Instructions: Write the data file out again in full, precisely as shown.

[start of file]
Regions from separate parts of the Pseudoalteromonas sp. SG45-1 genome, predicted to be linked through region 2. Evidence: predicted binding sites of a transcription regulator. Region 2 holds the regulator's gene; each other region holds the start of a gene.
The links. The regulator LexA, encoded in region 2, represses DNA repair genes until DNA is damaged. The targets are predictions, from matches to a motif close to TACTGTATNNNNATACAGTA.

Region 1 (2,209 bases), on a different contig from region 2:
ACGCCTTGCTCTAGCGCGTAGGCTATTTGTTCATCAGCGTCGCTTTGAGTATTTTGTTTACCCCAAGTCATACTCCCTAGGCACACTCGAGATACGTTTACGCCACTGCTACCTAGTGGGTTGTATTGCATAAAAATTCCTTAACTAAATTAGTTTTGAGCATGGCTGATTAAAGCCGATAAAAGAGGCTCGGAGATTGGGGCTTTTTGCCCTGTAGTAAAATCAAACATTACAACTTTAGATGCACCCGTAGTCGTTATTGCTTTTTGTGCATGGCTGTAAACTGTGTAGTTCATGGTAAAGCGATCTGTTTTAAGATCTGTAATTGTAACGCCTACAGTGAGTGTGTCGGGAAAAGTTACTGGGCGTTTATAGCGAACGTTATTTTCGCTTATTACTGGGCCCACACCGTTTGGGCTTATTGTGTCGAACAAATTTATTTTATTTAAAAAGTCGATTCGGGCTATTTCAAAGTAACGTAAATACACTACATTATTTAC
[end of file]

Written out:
Regions from separate parts of the Pseudoalteromonas sp. SG45-1 genome, predicted to be linked through region 2. Evidence: predicted binding sites of a transcription regulator. Region 2 holds the regulator's gene; each other region holds the start of a gene.
The links. The regulator LexA, encoded in region 2, represses DNA repair genes until DNA is damaged. The targets are predictions, from matches to a motif close to TACTGTATNNNNATACAGTA.

Region 1 (2,209 bases), on a different contig from region 2:
ACGCCTTGCTCTAGCGCGTAGGCTATTTGTTCATCAGCGTCGCTTTGAGTATTTTGTTTACCCCAAGTCATACTCCCTAGGCACACTCGAGATACGTTTACGCCACTGCTACCTAGTGGGTTGTATTGCATAAAAATTCCTTAACTAAATTAGTTTTGAGCATGGCTGATTAAAGCCGATAAAAGAGGCTCGGAGATTGGGGCTTTTTGCCCTGTAGTAAAATCAAACATTACAACTTTAGATGCACCCGTAGTCGTTATTGCTTTTTGTGCATGGCTGTAAACTGTGTAGTTCATGGTAAAGCGATCTGTTTTAAGATCTGTAATTGTAACGCCTACAGTGAGTGTGTCGGGAAAAGTTACTGGGCGTTTATAGCGAACGTTATTTTCGCTTATTACTGGGCCCACACCGTTTGGGCTTATTGTGTCGAACAAATTTATTTTATTTAAAAAGTCGATTCGGGCTATTTCAAAGTAACGTAAATACACTACATTATTTAC